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Star Trek: Strange New Worlds - "Lost in Translation" + "These Old Scientists" - Double Review

Star Trek: Strange New Worlds 2x06 “Lost in Translation” – Review:

Lost in Translation explores aliens in a way that pushes the boundaries of what we know to be alien. Far too often science fiction shows, Trek included, will have these “aliens”, be vaguely humanoid – but this allowed us to draw some inspiration from Denis Villeneuve’s Arrival for a mind-bending science fiction spectacular of an hour centered around Uhura, who seems to be the only one experiencing hallucinations and hearing strange sounds as Starfleet, led by Captain Pike – now a Fleet Commander, as much as he tries to play it down, advance their mining fleet capabilities.

Celia Rose Gooding puts in a tremendous performance as Uhura and has done the entire series; able to give depth to the crisis the character is going through: a communications officer who can’t communicate gets the point of this episode across; and into the void steps Kirk, this reality’s Kirk, who doesn’t have that connection with La’an, and is instead getting into scraps with his brother Sam, in true Kirk fashion, with the weighty reputation of their father weighing down on them: James is the idealist, Sam is happier in his station but could do without James making things worse for him by succeeding in his father’s image. It’s interesting to watch Strange New Worlds almost make this episode act as a way to introduce the main timeline’s version of Kirk, which is why it’s almost a shame that La’an and Kirk never got that chat (but then, what would they talk about, given La’an can’t tell him what they’ve been through?) – but almost more impressively; Strange New Worlds had the restraint to avoid making Kirk meet Spock for the first time the big set-piece of the episode; but keep it refreshingly low-key, to a chess game. It’s a touch different from the bravado of the Abrams blockbuster flair, and Strange New Worlds feels like the anti-2009 reboot in many ways, which whilst I like it – is needed for Trek at this point. The youthful energy, the leadership drive and the ego is there – and the care that Wesley puts into his performance really makes it for me. It’s cheese – but it’s the kind of cheese this series thrives on.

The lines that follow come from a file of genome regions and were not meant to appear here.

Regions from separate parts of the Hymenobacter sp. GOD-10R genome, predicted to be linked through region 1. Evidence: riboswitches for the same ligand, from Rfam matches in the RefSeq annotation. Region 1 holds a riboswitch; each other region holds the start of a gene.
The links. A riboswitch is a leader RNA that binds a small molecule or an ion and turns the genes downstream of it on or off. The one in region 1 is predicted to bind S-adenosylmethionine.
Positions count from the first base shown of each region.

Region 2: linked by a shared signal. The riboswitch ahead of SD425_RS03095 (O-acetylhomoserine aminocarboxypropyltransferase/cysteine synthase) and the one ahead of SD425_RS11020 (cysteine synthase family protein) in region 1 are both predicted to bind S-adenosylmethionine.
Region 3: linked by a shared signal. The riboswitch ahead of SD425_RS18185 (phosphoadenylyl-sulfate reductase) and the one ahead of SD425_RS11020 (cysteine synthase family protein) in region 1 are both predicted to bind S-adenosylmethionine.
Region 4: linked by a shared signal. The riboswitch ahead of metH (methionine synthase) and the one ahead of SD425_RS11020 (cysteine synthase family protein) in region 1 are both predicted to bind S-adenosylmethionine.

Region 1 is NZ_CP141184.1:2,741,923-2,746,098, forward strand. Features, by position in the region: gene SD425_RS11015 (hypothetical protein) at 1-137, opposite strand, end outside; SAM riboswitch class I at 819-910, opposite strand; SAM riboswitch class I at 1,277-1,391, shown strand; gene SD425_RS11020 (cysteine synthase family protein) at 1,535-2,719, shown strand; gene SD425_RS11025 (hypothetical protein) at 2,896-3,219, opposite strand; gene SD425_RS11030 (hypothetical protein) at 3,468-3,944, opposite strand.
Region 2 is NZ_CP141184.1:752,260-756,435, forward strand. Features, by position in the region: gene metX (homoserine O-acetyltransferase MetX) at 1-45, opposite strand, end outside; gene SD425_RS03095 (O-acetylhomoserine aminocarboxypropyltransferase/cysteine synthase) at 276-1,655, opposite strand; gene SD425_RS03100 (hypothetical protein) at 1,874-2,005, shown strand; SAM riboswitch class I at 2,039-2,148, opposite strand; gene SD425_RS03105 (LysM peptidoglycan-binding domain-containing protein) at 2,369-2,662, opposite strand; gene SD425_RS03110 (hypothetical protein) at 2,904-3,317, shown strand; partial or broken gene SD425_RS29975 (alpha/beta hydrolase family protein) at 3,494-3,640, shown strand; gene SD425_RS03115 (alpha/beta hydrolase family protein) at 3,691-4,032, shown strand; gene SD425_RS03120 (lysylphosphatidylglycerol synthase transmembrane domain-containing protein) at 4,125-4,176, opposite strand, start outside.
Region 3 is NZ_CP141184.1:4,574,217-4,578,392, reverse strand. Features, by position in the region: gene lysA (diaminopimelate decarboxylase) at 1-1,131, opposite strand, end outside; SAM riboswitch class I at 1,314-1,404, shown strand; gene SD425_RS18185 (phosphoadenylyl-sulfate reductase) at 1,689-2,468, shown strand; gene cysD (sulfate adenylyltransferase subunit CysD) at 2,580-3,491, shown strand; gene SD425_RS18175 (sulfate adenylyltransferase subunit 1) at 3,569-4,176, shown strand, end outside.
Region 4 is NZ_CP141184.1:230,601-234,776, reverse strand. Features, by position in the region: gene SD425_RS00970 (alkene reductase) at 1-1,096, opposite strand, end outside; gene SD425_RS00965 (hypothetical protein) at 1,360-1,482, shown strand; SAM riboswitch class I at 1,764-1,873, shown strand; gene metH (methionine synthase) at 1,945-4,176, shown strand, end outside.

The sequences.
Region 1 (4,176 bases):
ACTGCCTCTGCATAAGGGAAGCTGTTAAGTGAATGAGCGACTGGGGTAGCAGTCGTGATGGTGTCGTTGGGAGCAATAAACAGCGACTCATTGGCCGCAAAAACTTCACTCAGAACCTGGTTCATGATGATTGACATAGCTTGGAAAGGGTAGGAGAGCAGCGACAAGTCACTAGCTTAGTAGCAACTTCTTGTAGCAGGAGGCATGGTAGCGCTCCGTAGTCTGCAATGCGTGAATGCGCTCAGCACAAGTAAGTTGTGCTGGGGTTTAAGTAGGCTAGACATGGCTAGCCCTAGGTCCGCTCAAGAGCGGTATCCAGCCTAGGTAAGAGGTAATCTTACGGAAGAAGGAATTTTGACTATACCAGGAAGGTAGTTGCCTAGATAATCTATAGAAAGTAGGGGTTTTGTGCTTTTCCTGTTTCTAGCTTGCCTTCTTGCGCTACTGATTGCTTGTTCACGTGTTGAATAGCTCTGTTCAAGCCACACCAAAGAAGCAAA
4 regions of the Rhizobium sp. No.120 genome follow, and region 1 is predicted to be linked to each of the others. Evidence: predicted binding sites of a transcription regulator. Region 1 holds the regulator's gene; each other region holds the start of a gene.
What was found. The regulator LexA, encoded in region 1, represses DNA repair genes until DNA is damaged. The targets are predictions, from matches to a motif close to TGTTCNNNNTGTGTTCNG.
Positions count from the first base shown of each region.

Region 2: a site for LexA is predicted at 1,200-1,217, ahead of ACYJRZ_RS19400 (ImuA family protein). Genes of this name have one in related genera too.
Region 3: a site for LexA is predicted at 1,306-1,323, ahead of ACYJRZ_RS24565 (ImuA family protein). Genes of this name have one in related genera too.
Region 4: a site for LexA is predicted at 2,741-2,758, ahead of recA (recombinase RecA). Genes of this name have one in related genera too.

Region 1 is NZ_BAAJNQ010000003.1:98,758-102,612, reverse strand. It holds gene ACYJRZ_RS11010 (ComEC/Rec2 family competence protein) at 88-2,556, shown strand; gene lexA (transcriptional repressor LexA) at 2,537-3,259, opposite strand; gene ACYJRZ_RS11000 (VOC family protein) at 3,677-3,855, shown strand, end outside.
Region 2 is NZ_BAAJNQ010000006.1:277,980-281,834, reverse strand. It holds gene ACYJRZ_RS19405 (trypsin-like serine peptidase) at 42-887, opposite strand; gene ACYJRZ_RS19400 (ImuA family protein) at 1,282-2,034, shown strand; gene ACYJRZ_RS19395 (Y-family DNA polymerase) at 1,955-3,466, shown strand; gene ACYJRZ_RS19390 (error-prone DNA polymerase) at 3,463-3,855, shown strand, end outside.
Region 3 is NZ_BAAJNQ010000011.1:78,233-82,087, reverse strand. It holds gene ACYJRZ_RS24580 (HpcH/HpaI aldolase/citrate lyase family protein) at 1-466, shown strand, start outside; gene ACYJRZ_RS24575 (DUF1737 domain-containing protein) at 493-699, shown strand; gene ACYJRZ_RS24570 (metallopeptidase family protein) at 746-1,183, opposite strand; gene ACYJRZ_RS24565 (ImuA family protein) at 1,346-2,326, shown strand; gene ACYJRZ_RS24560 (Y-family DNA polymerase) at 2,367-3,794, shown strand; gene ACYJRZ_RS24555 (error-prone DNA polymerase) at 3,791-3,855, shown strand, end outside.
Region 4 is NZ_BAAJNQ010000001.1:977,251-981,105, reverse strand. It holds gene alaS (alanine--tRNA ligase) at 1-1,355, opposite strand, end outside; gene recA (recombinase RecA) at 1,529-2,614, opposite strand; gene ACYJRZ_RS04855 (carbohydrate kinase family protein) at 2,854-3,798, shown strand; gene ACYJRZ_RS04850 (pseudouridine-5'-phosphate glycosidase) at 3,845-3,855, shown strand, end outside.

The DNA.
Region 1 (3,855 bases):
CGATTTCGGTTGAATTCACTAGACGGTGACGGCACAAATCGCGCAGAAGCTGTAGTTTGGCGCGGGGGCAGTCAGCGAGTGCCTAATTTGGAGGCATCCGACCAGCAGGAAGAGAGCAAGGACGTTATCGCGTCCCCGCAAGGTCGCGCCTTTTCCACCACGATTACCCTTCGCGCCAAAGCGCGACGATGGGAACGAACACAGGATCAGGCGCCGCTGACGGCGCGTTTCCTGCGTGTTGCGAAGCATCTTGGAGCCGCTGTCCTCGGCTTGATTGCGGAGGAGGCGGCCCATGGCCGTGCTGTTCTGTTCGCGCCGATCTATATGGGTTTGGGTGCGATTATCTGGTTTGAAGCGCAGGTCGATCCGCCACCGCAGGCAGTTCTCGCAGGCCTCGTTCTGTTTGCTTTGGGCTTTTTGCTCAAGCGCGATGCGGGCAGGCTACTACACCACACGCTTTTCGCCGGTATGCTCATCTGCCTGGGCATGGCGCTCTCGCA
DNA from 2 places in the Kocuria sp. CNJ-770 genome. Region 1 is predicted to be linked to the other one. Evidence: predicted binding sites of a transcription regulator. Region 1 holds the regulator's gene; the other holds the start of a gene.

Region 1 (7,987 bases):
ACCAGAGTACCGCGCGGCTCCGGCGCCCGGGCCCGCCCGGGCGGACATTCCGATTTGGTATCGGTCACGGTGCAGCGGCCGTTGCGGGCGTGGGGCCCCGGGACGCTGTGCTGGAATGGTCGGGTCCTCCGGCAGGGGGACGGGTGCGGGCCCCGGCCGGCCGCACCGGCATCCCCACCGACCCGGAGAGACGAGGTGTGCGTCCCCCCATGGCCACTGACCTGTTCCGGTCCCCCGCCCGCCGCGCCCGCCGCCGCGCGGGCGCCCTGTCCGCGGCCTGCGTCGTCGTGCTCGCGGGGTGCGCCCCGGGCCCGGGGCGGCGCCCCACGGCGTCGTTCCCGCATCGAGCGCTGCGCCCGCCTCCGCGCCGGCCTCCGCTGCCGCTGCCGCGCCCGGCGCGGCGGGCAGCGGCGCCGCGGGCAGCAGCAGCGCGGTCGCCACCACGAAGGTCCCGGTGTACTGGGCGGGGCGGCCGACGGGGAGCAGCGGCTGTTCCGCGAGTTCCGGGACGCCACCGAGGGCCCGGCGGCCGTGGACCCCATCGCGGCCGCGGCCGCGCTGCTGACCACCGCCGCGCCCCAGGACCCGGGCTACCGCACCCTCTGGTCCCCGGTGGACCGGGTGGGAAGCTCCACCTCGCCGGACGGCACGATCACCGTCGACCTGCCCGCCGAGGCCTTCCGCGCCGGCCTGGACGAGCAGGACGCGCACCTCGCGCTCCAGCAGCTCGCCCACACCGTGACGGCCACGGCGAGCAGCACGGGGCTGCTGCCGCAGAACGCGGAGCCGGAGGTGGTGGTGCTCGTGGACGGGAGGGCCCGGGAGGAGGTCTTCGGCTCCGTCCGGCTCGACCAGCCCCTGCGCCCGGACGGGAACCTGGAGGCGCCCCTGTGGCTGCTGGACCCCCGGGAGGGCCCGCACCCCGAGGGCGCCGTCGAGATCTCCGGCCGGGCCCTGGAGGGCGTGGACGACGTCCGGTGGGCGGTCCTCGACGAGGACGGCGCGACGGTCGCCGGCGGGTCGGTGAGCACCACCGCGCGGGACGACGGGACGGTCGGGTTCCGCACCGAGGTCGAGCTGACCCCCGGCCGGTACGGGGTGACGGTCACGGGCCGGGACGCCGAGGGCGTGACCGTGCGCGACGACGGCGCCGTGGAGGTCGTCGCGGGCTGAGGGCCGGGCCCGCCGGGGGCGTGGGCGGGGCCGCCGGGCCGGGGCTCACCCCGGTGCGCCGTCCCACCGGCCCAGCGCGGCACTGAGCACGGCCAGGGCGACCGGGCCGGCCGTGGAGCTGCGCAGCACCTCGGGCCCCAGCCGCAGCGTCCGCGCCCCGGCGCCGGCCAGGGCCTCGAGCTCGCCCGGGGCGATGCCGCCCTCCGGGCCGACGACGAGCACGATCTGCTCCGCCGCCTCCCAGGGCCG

Listening to others and empathy is the key message of Lost in Translation, with Pike willing to take the blame for Uhura’s actions should anything go wrong. Giving the show a canon-compliant way to have Kirk and Pike meet when Pike was a fleet commander was by far the littlest of touches but it went a long way; and Kirk being used to serve Uhura’s story was a fantastic needed depth here. Using this as an epilogue almost to explore Hemmer’s death showcases much to the strength Uhura has come as a character; but we see that reflected in the B-plot, much of the episode revolves around Una and Peila clashing over their differences: Una can’t understand why Peila, someone hundreds of years old, has never advanced beyond where she was – and Peila is content with life and who she is as a person. It’s a dynamic that gets the both out of both characters, and supplements the a-story of the aliens only being understood by being listened to very nicely indeed – and fits in with the image of these early versions of the characters that the show likes to remind us that these are very-early versions of the characters so well.

Star Trek: Strange New Worlds 2x07 “Those Old Scientists” – Review: